Huffington Post digs up Tom Cotton's college column on campaign finance | Arkansas Blog

Tuesday, March 25, 2014

Huffington Post digs up Tom Cotton's college column on campaign finance

Posted By on Tue, Mar 25, 2014 at 7:48 AM

click to enlarge CRIMSON DAYS: Cotton's college column argued for campaign-finance transparency.
  • CRIMSON DAYS: Cotton's college column argued for campaign-finance transparency.
The Huffington Post’s Michael McAuliff tries to zing Tom Cotton with another old column from his days as a Harvard student, this one arguing for transparency in campaign funding. Nowadays, of course, the Cotton campaign is heavily reliant on “dark money.” Meh, this is kind of a reach, frankly. Here’s McAuliff: 

According to Democratic estimates, more than $5 million in outside money has already poured into the race against Pryor. The Washington Post reported that some $1.4 million from the Koch brothers-backed Americans For Prosperity has gone toward ad buys in Arkansas this cycle. The Sunlight Foundation, which tracks both sides, doesn't have the AFP cash, but does have some $2.5 million in spending about evenly split between the two candidates. Much of the cash for Cotton comes through the Club for Growth, which backed his House bid in 2012.

Judging from Cotton's old op-ed, one might imagine that he'd like to know — and would like for the public to know — who has donated all that money, and what they might want.

But like the money, the Cotton campaign was similarly dark when asked by The Huffington Post Monday if the congressman still had the same views.

If he did, he might consider backing the Senate's DISCLOSE Act, which doesn't undo the Supreme Court's Citizen's United ruling, but does require disclosure of donations above $10,000, setting up a system rather like the one Cotton advocated as a student.

Republicans in the Senate filibustered that bill, so Cotton likely would have been with them.

The hypocrisy charge here, such as it is, is not very strong. Here's the Harvard Crimson column, written when Cotton was a junior. Young Cotton wanted to end campaign-finance regulation and limits on campaign contributions altogether, and hoped to couple that with undefined additional transparency requirements (Cotton's pitch was that campaign-finance laws limiting contributions only served to re-direct funding to "dark money"). Seventeeen years later, Candidate Cotton (like others) benefits from loads of money from various groups that don’t disclose information about their donors, plus probably he opposes the DISCLOSE act, though we don't know for sure. Well, okay. As I said: meh.    

In any case, it goes without saying that Cotton's teenage scribblings are not a very good way to determine what sort of senator Cotton would be. His record wilI suffice. I do think old writings of a public figure are kind of interesting, but my main takeaway is that I personally find the oddball, mannered intellectual Cotton that occasionally pops up in these college writings more engaging than the robo-candidate of today. What happened to the guy churning out sentences like this: "The Democrats' guile depicts not lawlessness but unseemliness"? Unseemly! I'm not the target audience, obviously, but it would have been more fun if Cotton went for a William F. Buckley-in-fatigues vibe rather than the creepy talking-point machine spying on poor people at grocery stores. Oh well.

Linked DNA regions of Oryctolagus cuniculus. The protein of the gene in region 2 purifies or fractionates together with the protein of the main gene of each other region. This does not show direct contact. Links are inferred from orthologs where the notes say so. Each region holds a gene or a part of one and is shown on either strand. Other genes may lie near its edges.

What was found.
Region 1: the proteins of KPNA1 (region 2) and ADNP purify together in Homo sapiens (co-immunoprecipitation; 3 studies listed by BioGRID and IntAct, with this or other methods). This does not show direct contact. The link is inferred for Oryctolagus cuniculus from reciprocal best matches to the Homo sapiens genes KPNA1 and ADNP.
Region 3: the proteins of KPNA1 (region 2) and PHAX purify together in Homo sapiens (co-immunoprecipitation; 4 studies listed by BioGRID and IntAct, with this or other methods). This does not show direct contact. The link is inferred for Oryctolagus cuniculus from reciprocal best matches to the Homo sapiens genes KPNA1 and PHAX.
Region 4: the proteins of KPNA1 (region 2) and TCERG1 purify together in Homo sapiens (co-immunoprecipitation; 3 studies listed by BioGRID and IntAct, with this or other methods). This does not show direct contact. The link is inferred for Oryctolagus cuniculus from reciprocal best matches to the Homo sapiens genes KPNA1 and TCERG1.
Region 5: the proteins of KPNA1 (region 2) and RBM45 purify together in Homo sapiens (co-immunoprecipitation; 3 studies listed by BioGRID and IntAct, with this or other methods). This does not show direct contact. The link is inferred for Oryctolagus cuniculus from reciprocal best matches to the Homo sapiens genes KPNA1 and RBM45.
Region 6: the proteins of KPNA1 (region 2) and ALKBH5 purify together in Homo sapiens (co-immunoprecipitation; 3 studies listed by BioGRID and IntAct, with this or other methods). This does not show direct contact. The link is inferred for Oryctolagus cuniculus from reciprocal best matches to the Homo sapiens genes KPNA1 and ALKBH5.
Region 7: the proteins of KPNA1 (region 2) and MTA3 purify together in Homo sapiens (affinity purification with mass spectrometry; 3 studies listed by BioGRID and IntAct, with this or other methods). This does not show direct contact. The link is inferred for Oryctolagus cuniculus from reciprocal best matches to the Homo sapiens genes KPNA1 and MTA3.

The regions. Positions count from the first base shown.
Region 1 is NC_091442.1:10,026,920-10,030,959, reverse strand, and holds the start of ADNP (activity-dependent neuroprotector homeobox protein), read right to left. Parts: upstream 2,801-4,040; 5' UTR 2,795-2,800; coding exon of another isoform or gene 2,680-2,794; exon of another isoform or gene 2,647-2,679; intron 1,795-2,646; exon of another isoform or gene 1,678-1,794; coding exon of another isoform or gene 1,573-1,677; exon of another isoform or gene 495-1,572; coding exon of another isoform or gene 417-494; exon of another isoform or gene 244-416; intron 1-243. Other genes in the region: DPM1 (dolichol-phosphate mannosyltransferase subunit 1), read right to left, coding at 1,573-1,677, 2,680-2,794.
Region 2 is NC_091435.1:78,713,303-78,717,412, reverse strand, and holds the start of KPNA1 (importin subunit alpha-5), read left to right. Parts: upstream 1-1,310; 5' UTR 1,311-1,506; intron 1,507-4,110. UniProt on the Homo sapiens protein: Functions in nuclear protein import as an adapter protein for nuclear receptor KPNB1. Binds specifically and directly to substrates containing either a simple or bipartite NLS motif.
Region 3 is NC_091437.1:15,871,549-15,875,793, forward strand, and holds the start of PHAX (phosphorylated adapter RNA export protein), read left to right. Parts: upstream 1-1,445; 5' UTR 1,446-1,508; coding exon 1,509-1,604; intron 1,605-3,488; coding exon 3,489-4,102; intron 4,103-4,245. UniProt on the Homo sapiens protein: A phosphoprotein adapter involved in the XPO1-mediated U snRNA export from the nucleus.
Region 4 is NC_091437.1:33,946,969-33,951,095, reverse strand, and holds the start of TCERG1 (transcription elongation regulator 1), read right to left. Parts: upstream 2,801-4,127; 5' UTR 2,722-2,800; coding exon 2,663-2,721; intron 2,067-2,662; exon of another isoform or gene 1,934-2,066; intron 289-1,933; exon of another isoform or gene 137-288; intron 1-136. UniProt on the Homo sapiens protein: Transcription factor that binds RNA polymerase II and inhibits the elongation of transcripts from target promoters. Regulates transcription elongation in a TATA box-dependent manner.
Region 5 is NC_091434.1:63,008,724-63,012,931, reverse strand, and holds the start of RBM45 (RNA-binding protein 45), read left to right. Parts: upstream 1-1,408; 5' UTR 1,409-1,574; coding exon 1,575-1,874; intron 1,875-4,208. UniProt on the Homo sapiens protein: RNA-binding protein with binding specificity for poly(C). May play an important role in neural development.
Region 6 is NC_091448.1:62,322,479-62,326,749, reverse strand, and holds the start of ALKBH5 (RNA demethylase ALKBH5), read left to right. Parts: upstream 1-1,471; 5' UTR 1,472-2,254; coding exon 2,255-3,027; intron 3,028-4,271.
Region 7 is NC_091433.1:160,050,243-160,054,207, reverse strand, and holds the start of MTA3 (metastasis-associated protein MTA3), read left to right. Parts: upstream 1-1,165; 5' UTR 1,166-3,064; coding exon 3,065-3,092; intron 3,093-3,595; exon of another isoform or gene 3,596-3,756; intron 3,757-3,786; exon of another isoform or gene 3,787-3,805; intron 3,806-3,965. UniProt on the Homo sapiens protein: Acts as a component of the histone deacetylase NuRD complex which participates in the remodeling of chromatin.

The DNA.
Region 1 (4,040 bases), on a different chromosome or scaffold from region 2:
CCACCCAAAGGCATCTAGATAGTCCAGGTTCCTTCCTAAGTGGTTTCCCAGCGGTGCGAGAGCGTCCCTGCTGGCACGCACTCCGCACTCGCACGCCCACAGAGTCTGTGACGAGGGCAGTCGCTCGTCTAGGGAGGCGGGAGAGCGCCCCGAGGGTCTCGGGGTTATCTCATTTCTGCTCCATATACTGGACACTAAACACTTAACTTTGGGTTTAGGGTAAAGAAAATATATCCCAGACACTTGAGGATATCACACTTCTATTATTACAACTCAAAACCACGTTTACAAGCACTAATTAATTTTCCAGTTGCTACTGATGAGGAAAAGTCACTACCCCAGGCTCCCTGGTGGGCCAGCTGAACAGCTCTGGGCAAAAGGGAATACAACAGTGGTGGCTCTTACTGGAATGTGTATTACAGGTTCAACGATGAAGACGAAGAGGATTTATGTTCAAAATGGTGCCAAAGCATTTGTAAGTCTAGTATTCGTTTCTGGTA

As to the campaign-finance issue, college-age Cotton was right on the merits that the American electoral system needs more transparency regarding donations to campaigns. Advocates of campaign-finance reform would likely disagree with the column regarding unlimited direct contributions, but I think there's an argument to be made that strict disclosure laws are more achievable and enforceable (both legally and logistically) than attempts to cap donations. The DISCLOSE Act would be a good start (Pryor supported it, Cotton hasn't commented). 

Tags: , , , , , , ,

From the ArkTimes store


Comments (5)

Showing 1-5 of 5

Add a comment

Subscribe to this thread:
Showing 1-5 of 5

Add a comment

More by David Ramsey

Readers also liked…

Most Shared

  • In the margins

    A rediscovered violin concerto brings an oft-forgotten composer into the limelight.
  • Donald Trump is historically unpopular — and not necessarily where you think

    My colleagues John Ray and Jesse Bacon and I estimate, in the first analysis of its kind for the 2018 election season, that the president's waning popularity isn't limited to coastal cities and states. The erosion of his electoral coalition has spread to The Natural State, extending far beyond the college towns and urban centers that voted for Hillary Clinton in 2016. From El Dorado to Sherwood, Fayetteville to Hot Springs, the president's approval rating is waning.
  • Arkansans join House vote to gut Americans with Disabilities Act

    Despite fierce protests from disabled people, the U.S. House voted today, mostly on party lines, to make it harder to sue businesses for violating the Americans with Disabilities Act. Of course Arkansas congressmen were on the wrong side.

Most Recent Comments


© 2018 Arkansas Times | 201 East Markham, Suite 200, Little Rock, AR 72201
Powered by Foundation